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In MATLAB, I have a for loop which has a lot of interations to go through and fill a sparse matrix. The program is very slow and I would like to optimize it to see it finish some time soon. In two lines I use the command find, and the editor of MATLAB, warns me that the use of logical indexing instead of find will improve performace. My code is quite similar to that presented to the mathworks newreader, mathworks newsreader recommendation, where there is a vector of values and a vector of unique value generated from it. Uses find to obtain the index in the unique values (for updating the values in a matrix). To be brief, the code given is:

     positions = find(X0_outputs == unique_outputs(j,1));
% should read
     positions = X0_outputs == unique_outputs(j,1);

But the last line is not the index, but a vector of zeros and ones. I have an illustrative example, make a set of indices; tt=round(rand(1,6)*10):

 tt = 3     7     1     7     1     7

Make a unique vector; ttUNI=unique(tt)

ttUNI = 1     3     7

Use find to get the position index of the value in the set of unique values; find(ttUNI(:) == tt(1))

ans = 2

Compare with using logical indexing; (ttUNI(:) == tt(1))

ans =

Having the value 2 is alot more useful than that binary vector when I need to update the indices for a matrix. For my matrix, I can say mat(find(ttUNI(:) == tt(1)), 4) and that works. Whereas using (ttUNI(:) == tt(1)) needs post processing.

Is there a neat and efficient way of doing what is needed? Or is the use of find unavoidable in circumstances such as these?

UPDATE: I will include code here as recommended by user: @Jonas to give better insight into the problem which I am having and report some of the profiler tool's results.

ALL_NODES = horzcat(network(:,1)',network(:,2)');
NUM_UNIQUE = unique(ALL_NODES);%unique and sorted    
TIME_MAX = max(network(:,3));
WEEK_NUM = floor((((TIME_MAX/60)/60)/24)/7);%divide seconds for minutes, for hours, for days and how many weeks
%initialize tensor of temporal networks
temp = length(NUM_UNIQUE);
%making the tensor a sparse 2D tensor!!! So each week is another replica of
%the matrix below
Atensor = sparse(length(NUM_UNIQUE)*WEEK_NUM,length(NUM_UNIQUE));
WEEK_SECONDS = 60*60*24*7;%number of seconds in a week

for ii=1:size(network,1)%go through all rows/observations 
    WEEK_NOW = floor(network(ii,3)/WEEK_SECONDS) + 1;
        disp('end of weeks')
    data_node_i = network(ii,1);
    Atensor_row_num = find(NUM_UNIQUE(:) == data_node_i)...
    data_node_j = network(ii,2);
    Atensor_col_num = find(NUM_UNIQUE(:) == data_node_j);
    %Atensor is sparse
    Atensor(Atensor_row_num,Atensor_col_num) = 1;          

Here UNIQUE_LENGTH = 223482 and size(network,1)=273209. I rand the profiler tool for a few minutes, which was not enough time needed for the program to finish, but to reach a steady state when the ratio of times would not change too much. Atensor_row_num = find(NUM_UNI.. is 45.6% and Atensor_col_num = find(NUM_UNI... is 43.4%. The line with Atensor(Atensor_row_num,Atenso... which allocates values to the sparse matrix, is only 8.9%. The length of the NUM_UNIQUE vector is quite large, so find is an important aspect of the code; even more important than the sparse matrix manipulation. Any improvement here would be significant. I don't know if there is a more efficient logical progression for this algorithm to proceed as well rather than taking the straightforward approach of replacing find.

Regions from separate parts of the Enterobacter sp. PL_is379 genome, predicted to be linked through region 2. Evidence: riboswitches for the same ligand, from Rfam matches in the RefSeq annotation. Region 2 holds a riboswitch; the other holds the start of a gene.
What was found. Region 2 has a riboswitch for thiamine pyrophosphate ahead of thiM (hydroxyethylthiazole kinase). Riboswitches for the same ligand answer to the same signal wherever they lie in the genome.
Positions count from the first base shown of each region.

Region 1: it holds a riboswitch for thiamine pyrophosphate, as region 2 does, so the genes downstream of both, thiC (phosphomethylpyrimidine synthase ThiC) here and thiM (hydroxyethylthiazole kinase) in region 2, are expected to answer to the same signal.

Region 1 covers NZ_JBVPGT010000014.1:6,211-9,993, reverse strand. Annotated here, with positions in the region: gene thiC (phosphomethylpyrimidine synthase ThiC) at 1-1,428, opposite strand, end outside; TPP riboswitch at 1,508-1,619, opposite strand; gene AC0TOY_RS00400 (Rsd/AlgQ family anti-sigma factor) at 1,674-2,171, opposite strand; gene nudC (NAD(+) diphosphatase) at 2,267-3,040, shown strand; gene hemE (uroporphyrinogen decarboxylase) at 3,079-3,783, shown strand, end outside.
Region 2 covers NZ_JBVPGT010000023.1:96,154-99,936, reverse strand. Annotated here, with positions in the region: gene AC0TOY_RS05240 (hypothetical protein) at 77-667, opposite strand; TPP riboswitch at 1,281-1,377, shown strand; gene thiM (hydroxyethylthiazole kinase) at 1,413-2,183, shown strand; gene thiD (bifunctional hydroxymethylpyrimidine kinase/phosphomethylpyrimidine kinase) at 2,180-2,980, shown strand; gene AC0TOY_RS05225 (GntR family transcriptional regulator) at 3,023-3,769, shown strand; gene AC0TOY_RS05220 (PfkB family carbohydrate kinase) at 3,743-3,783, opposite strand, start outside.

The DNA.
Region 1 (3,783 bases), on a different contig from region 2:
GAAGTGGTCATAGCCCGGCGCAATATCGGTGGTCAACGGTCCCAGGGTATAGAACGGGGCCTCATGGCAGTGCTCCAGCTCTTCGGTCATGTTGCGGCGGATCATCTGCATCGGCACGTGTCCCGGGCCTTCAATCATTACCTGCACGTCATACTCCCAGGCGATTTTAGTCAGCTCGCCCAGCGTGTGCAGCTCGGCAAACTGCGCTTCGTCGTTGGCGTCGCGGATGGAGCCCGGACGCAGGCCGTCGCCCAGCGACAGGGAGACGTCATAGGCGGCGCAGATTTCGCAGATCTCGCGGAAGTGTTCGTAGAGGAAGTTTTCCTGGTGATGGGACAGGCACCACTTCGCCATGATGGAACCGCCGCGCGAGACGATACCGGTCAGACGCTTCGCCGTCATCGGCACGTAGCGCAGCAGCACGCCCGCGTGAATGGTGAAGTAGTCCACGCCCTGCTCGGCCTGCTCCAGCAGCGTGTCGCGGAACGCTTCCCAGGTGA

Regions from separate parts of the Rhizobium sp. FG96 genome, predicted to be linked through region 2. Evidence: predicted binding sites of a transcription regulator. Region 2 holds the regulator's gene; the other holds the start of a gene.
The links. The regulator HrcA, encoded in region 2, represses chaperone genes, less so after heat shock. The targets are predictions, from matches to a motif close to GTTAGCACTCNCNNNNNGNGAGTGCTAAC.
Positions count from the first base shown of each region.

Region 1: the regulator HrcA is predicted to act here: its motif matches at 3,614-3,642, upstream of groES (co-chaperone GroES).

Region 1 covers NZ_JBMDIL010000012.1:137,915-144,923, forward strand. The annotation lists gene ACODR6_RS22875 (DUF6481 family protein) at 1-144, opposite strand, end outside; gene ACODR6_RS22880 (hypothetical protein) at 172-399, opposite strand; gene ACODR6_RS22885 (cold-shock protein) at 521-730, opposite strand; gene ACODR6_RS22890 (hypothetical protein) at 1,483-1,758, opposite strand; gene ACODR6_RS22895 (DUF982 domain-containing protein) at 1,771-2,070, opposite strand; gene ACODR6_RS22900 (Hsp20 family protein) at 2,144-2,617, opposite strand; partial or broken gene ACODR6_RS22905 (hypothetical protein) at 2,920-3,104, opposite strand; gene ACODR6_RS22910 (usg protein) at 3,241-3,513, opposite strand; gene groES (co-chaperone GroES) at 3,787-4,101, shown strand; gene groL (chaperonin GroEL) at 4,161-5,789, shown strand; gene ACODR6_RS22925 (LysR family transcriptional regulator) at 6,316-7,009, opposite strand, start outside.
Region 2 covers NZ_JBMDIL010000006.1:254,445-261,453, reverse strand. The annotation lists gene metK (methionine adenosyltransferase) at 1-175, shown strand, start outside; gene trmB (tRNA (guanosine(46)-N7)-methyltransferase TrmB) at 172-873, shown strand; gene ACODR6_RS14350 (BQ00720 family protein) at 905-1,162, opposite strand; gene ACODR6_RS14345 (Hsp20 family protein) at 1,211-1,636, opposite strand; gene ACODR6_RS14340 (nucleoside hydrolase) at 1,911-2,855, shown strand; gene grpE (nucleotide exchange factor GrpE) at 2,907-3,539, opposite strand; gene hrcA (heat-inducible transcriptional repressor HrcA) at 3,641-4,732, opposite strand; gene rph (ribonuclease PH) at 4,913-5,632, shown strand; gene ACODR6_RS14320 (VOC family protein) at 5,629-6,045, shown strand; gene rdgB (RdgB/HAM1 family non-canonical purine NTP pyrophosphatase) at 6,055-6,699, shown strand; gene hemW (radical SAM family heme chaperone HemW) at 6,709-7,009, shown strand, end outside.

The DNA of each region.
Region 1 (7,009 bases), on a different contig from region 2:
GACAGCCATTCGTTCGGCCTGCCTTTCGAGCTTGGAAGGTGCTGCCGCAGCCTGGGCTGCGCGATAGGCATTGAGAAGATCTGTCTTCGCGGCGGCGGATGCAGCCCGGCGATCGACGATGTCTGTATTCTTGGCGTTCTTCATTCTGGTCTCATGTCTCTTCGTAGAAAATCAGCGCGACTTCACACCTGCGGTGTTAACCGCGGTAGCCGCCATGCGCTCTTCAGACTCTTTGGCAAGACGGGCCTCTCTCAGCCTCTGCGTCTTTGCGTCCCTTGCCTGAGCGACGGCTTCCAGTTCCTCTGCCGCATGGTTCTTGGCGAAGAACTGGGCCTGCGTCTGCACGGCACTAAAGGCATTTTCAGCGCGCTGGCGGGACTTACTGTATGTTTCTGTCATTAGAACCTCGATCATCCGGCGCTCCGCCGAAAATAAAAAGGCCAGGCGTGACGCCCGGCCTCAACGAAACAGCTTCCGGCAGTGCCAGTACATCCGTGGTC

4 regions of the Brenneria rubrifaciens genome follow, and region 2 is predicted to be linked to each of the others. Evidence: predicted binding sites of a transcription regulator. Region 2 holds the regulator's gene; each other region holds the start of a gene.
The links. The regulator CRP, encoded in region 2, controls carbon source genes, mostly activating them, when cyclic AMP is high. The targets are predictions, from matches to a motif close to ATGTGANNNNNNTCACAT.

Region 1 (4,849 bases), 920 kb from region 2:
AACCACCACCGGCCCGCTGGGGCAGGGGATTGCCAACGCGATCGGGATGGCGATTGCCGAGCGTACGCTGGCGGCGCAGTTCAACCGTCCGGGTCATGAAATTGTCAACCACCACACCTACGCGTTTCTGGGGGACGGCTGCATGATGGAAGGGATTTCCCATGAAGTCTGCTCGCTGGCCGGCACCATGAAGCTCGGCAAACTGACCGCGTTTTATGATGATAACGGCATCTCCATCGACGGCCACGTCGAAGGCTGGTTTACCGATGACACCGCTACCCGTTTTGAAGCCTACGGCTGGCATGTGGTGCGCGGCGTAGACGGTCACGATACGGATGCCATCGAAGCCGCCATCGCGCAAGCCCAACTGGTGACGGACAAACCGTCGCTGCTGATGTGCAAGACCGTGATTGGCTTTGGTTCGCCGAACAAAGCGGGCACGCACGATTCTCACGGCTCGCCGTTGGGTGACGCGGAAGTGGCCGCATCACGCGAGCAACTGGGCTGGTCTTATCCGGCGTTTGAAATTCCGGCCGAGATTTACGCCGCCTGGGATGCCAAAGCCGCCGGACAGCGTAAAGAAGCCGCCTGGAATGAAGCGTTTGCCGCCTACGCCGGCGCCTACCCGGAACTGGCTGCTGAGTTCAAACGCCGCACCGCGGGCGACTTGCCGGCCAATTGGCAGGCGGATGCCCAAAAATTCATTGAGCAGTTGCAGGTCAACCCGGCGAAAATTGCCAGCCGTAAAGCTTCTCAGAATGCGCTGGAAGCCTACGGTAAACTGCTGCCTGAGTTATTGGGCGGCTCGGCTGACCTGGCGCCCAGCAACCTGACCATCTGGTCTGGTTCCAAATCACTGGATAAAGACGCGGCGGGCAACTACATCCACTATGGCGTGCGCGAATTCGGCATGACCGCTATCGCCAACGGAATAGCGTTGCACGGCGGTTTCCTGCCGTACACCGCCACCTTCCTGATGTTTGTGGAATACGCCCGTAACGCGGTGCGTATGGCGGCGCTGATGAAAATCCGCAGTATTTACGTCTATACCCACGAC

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I just wanted to add that, as far as I can tell, that warning message is more or less triggered by every call to find. I recently ran into a situation where the logically-indexed version was considerably slower than the one where I called find(). If it's in a time-critical situation, I'd try it both ways. – Matt Krause May 6 '12 at 6:10

2 Answers 2

up vote 8 down vote accepted

find is indeed unavoidable under certain circumstances. For example, if you want to loop over indices, i.e.

idx = find(someCondition);
for i = idx(:)'

or if you want to do multi-level indexing

A = [1:4,NaN,6:10];
goodA = find(isfinite(A));
everyOtherGoodEntry = A(goodA(1:2:end));

or if you want the first n good values

A = A(find(isfinite(A),n,'first');

In your case, you may be able to avoid the call to find by using the additional outputs of unique

[uniqueElements,indexIntoA,indexIntoUniqueElements] = unique(A);

Before you try to optimize your code by fixing what you think takes time, I suggest you run the profiler on your code to check what really takes time. And then you can possibly post the code of your actual loop, and we may be able to help.

share|improve this answer
I added the profiler results from the code running, and the actual loop code. cheers. – Vass Feb 27 '12 at 13:29

If you'd like to find the index of the true values in a logical vector, you can do the following:

>> r = rand(1,5) 
r =
    0.5323    0.3401    0.4182    0.8411    0.2300

>> logical_val = r < 0.5            % Check whether values are less than 0.5
logical_val =
     0     1     1     0     1

>> temp = 1:size(r,2)               % Create a vector from 1 to the size of r
temp =
     1     2     3     4     5

>> temp(logical_val)                % Get the indexes of the true values
ans =
     2     3     5
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